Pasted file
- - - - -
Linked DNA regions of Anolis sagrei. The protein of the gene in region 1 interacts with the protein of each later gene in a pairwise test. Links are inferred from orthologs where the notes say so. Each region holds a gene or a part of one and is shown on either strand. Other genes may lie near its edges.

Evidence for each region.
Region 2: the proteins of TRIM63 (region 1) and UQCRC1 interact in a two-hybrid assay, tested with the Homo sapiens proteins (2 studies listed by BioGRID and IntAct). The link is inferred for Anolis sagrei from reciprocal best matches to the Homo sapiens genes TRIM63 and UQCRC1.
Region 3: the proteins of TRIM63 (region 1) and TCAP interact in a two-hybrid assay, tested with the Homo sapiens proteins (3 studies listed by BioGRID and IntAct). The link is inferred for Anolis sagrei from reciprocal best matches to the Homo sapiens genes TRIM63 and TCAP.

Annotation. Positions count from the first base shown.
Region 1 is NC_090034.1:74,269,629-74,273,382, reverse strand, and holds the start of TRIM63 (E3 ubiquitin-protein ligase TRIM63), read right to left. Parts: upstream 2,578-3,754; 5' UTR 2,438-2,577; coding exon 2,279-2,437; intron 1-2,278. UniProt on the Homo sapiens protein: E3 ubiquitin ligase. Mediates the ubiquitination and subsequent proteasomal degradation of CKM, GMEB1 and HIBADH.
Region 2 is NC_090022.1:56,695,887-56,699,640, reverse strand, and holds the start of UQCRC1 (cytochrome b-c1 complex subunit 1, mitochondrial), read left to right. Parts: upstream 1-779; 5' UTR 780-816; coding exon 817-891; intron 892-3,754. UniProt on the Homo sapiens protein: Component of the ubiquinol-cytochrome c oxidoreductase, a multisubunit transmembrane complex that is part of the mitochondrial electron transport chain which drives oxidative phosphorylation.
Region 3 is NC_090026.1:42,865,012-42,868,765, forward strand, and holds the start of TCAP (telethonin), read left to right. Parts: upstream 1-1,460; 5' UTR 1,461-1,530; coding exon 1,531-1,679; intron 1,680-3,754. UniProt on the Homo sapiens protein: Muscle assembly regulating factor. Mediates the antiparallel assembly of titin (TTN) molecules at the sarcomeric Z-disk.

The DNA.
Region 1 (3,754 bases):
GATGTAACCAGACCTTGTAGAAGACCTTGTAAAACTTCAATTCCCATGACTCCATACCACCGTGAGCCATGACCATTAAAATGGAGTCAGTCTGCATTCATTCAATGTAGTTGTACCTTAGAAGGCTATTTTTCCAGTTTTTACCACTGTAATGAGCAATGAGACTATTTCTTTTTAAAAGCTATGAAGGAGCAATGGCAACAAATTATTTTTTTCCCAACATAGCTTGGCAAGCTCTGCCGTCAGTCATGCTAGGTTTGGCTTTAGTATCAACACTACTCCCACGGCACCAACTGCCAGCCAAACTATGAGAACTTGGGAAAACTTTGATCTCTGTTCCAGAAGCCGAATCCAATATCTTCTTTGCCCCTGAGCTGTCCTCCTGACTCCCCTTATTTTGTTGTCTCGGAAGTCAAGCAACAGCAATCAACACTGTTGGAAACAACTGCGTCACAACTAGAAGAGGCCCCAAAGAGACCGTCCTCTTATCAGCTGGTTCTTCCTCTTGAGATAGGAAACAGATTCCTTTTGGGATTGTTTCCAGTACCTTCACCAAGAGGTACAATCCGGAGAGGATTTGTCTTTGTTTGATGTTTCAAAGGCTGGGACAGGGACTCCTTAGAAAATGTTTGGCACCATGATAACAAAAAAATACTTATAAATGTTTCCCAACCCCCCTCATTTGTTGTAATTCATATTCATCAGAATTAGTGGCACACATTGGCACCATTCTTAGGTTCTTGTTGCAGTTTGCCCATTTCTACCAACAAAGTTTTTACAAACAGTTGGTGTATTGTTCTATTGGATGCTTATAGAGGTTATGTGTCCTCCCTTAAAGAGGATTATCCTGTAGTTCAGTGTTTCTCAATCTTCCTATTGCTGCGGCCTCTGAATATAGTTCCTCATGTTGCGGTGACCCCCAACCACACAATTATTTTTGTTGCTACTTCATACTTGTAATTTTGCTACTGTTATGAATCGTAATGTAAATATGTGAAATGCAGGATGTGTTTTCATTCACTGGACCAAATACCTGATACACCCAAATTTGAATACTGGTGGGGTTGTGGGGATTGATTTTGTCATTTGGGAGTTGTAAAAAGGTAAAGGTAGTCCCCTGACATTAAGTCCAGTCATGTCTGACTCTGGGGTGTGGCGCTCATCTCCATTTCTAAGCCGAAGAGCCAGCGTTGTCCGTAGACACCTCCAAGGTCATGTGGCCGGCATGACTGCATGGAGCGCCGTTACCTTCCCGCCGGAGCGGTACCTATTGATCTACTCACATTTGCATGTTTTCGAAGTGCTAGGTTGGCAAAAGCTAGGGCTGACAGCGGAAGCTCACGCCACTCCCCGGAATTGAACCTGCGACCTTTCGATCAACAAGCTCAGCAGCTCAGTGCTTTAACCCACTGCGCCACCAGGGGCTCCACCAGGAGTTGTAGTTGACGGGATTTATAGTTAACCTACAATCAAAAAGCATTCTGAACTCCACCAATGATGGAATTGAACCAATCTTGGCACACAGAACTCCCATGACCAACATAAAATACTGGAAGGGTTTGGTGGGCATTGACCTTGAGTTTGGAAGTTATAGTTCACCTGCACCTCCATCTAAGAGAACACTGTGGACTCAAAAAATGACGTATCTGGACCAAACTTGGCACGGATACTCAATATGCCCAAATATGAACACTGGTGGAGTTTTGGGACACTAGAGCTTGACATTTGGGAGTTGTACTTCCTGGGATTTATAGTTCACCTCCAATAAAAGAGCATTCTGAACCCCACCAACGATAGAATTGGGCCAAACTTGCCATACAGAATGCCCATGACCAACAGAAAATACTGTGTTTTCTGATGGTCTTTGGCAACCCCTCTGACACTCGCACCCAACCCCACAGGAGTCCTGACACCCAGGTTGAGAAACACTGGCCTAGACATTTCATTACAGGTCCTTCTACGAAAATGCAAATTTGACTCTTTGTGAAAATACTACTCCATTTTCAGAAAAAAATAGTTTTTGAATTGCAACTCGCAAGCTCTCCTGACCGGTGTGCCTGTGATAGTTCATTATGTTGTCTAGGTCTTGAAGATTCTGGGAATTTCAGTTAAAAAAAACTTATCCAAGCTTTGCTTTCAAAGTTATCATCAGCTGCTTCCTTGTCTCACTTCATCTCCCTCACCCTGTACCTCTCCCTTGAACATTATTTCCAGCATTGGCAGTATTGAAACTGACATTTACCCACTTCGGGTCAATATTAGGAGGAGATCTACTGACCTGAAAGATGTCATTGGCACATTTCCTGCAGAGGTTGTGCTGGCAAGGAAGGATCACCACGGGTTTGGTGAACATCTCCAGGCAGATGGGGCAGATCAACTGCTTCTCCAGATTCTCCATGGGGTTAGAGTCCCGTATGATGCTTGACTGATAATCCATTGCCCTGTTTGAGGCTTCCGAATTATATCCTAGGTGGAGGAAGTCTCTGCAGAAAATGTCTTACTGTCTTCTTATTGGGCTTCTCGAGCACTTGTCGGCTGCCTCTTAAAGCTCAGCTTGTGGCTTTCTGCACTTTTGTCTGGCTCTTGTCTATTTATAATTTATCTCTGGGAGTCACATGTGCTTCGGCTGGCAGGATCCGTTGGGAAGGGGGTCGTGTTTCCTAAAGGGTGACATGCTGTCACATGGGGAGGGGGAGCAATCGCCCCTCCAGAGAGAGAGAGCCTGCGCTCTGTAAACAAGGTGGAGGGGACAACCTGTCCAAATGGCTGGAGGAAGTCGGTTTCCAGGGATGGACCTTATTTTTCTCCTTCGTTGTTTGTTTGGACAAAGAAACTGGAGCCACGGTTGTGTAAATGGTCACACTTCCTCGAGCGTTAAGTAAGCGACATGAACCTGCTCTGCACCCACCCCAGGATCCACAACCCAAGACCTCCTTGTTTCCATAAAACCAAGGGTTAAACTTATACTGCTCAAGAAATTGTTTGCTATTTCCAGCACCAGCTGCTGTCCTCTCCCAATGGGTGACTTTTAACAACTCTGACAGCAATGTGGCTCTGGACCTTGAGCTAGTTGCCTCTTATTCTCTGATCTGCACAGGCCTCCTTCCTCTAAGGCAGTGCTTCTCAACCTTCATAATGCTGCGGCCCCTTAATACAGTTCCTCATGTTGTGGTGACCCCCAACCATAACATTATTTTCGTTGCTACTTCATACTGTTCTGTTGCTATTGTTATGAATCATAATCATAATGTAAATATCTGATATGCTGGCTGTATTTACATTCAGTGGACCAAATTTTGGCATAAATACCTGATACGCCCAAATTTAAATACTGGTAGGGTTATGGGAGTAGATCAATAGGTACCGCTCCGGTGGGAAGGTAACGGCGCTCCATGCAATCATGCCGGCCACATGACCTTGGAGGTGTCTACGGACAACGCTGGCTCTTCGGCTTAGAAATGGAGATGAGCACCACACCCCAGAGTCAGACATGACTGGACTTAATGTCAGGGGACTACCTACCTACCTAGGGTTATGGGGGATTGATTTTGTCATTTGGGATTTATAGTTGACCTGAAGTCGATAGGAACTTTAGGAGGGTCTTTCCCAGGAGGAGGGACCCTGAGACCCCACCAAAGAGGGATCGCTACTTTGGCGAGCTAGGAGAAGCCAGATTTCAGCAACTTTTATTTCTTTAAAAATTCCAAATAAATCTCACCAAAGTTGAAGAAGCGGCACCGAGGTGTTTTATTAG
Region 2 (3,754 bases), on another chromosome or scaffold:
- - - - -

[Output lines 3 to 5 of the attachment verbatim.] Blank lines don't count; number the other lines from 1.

Region 2: the proteins of TRIM63 (region 1) and UQCRC1 interact in a two-hybrid assay, tested with the Homo sapiens proteins (2 studies listed by BioGRID and IntAct). The link is inferred for Anolis sagrei from reciprocal best matches to the Homo sapiens genes TRIM63 and UQCRC1.
Region 3: the proteins of TRIM63 (region 1) and TCAP interact in a two-hybrid assay, tested with the Homo sapiens proteins (3 studies listed by BioGRID and IntAct). The link is inferred for Anolis sagrei from reciprocal best matches to the Homo sapiens genes TRIM63 and TCAP.

Annotation. Positions count from the first base shown.